7. Raw Honey
Raw honey is one of the most beloved types of natural sugar. The product of honeybees, honey is packed with vitamins and minerals, and has antioxidant and anti-inflammatory properties. It’s typically thick and extra sweet, making it great for sauces, teas, and smoothies, and even baking!
Because raw honey is a liquid sugar substance and much sweeter, it cannot be used as an equal swap in baked goods. Coconut sugar is a dry ingredient, and using a wet ingredient in its place will change the composition in baking. As a general rule, use about 2/3 cup honey for every 1 cup coconut sugar, and reduce the liquid ingredients (ideally milk) in baked goods by 1 tablespoon per every 1/4 cup honey used.
8. Maple Syrup
Pure maple syrup is a syrup made from the sap of sugar maple trees. It has a long history in North America and has been used for centuries as a natural sweetener. Pure maple syrup contains minerals and phenolic compounds with anti-inflammatory properties. It’s slightly thick and sticky, and has a wonderful sweet flavor with notes of caramel and vanilla.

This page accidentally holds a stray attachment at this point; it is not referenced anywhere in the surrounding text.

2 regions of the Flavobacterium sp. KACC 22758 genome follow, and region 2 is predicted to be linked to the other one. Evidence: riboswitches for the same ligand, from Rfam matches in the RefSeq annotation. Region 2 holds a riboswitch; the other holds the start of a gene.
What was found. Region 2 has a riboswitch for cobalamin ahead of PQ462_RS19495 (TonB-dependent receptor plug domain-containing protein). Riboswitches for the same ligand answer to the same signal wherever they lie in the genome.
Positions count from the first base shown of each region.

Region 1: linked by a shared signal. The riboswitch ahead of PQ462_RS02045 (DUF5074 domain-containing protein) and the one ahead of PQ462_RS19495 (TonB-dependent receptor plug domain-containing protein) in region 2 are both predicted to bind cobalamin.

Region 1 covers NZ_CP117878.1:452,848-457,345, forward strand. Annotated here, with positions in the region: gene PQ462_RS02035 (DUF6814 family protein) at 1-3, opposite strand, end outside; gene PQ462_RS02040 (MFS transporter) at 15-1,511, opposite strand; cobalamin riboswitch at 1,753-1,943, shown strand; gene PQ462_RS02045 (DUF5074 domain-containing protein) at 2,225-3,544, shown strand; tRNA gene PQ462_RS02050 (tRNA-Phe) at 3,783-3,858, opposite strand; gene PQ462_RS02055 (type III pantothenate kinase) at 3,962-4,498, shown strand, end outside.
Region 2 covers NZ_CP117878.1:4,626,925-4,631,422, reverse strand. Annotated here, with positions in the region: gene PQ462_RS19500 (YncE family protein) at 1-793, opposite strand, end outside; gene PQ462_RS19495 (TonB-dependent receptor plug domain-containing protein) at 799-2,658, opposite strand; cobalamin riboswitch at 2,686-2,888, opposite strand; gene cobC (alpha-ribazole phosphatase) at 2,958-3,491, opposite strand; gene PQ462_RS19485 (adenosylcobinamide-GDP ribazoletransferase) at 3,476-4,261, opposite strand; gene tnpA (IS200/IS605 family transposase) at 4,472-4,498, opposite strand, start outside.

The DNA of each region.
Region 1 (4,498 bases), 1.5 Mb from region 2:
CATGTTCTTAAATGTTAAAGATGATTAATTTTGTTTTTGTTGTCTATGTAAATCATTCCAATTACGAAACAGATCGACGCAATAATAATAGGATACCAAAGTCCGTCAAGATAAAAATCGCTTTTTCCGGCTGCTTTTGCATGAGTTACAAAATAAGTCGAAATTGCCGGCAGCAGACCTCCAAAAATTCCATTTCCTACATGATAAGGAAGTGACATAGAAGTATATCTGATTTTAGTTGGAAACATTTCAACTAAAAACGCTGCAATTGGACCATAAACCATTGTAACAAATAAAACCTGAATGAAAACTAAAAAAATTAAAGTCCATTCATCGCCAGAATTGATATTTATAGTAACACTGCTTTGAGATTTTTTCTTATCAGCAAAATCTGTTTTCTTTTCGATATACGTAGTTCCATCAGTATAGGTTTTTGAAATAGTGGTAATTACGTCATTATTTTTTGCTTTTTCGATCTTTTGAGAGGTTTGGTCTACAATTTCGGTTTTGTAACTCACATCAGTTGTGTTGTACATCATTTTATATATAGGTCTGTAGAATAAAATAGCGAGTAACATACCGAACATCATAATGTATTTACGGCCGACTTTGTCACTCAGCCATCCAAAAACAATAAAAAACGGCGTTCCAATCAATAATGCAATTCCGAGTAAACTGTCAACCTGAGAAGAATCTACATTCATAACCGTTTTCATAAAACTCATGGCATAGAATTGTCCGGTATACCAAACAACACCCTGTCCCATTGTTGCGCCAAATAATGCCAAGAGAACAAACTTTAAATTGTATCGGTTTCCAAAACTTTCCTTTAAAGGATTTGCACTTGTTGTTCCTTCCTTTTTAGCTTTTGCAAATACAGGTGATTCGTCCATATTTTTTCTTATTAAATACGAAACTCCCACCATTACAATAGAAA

Maple syrup adds more moisture and is a little sweeter, so you need to make a few adjustments to a recipe that calls for coconut sugar. As a general rule, you want to use 3/4 cup maple syrup for every 1 cup coconut sugar. Then, reduce the liquid in the recipe by about 1 tablespoon per every 1/3 cup maple syrup in baked goods.
9. Date Syrup
As you might expect, date syrup is a thick, caramel-colored liquid sweetener made from dates. Because it’s just dates and water, it still has vitamins, minerals, antioxidants, and amino acids! It’s a natural sugar that is deliciously sweet.